And possibly the way to avoid that flaw with generated gravity would be to dig a shaft to the center of a small world and build a big artificial gravity generator in the center, that would generate enough gravity to create sufficient escape velocity, and to also position smaller gravity generators in low orbit around the small world. The gravity generated by the smaller orbital generators would add to the gravity in the exosphere above them, and increase the escape velocity of the world, while it would reduce the surface gravity below them on the surface, to comfortable levels.

And I have to say that I am a little proud of having identified the problem of conflicting escape velocity and surface gravity requirements and then solving it, yesterday, January 24, 2022.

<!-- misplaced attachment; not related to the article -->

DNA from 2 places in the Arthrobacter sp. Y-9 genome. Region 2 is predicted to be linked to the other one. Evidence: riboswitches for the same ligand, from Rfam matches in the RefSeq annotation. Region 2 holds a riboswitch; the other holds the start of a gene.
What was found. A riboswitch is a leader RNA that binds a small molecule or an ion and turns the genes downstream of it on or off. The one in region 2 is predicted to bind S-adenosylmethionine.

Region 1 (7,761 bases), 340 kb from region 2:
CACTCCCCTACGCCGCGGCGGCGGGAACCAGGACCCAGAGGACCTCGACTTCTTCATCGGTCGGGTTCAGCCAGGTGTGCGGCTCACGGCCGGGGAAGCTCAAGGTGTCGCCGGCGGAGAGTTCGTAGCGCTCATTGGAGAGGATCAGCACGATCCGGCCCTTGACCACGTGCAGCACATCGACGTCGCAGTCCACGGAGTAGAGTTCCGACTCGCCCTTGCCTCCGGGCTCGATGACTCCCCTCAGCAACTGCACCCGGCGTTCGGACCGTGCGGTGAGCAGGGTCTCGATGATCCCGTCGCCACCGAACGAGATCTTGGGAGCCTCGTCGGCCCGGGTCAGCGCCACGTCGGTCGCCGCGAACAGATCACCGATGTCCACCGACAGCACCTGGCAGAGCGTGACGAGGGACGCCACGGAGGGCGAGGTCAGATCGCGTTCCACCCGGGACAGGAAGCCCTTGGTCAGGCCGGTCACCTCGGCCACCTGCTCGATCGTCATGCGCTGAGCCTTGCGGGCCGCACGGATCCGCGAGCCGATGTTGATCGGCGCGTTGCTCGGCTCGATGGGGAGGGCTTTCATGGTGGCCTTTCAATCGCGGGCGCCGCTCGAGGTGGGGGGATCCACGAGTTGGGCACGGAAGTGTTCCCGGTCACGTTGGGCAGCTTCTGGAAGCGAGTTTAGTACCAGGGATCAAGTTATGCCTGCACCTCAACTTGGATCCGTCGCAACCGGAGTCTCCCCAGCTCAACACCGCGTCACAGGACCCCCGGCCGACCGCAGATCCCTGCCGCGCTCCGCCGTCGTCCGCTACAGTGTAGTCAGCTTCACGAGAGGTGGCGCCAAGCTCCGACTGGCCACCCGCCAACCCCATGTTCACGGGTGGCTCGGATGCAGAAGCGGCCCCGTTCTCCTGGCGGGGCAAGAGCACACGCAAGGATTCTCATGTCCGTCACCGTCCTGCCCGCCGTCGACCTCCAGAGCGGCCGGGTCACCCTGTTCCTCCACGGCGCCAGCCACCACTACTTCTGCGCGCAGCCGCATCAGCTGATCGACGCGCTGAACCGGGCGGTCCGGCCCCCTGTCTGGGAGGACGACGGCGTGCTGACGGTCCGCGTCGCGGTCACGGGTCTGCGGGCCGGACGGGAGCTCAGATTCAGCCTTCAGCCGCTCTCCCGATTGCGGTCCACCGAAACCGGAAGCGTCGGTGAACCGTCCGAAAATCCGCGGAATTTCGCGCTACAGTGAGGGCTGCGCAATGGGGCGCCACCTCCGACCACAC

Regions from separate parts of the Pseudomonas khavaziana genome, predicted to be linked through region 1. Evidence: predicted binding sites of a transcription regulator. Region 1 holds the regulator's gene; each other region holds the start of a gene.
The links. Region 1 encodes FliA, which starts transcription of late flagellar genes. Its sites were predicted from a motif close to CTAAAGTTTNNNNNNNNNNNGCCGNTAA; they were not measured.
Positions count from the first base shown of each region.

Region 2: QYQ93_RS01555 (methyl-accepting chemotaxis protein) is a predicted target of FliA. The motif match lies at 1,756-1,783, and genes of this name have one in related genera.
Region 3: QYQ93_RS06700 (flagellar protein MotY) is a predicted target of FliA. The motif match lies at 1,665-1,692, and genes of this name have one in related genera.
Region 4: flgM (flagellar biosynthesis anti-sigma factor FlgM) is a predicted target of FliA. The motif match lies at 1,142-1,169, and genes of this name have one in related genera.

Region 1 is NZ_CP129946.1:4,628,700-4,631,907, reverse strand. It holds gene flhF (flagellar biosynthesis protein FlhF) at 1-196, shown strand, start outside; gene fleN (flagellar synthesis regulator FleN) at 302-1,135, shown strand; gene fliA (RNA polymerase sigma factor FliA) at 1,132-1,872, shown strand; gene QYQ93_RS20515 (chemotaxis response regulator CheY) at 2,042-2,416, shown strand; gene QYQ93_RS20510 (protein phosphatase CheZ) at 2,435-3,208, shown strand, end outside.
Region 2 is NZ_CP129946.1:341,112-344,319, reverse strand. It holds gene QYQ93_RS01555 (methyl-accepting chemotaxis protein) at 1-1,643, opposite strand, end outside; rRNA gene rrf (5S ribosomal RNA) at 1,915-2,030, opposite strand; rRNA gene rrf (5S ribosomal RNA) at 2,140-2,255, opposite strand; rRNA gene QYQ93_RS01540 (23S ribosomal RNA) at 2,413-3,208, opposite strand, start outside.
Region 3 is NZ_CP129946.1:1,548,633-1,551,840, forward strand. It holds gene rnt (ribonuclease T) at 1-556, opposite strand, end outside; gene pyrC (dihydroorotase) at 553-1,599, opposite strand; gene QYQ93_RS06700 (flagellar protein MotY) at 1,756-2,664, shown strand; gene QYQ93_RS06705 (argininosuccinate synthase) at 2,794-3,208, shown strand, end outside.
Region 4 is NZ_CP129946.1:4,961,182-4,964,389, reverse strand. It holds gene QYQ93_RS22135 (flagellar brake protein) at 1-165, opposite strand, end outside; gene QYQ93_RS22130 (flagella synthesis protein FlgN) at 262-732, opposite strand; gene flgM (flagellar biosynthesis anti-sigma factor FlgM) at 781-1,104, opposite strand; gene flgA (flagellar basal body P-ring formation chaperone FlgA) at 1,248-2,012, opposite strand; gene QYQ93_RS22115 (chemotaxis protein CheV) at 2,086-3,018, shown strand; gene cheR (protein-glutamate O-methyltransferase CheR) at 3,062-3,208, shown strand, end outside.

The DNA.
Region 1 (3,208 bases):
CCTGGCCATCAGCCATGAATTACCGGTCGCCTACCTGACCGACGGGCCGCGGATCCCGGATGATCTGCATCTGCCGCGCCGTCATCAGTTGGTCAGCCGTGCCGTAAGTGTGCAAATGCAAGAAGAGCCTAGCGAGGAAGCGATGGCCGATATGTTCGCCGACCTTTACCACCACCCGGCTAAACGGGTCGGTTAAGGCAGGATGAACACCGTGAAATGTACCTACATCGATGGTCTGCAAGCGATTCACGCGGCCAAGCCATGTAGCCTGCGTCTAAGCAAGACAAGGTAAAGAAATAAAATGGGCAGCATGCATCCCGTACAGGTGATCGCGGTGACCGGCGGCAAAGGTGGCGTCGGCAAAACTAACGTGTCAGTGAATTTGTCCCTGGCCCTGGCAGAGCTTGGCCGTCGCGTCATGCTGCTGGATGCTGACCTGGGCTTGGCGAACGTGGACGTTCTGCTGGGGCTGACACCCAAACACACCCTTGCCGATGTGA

well, at least I solved it in a fictional universe where mini black holes of the right masses or artifical gravity generators are available!


Tues. January 25, 2022.

My own question is about arificially constructing a solar system where many or all of the planets, moons, etc. are habitable, sometimes even habitable for Humans, despite the distances of those objects from their very Sun-like star and the diameters abd masses of those objects being the same as was known by astronomers before the space age, back when science fiction stories set in the "Old Solar System" were being written.

In many cases the diameters and masses of those planets, moons, and other objects were not known very precisesly when "Old Solar System" type stories were being written before the space age, so that leaves a significant range of possible values to choose from.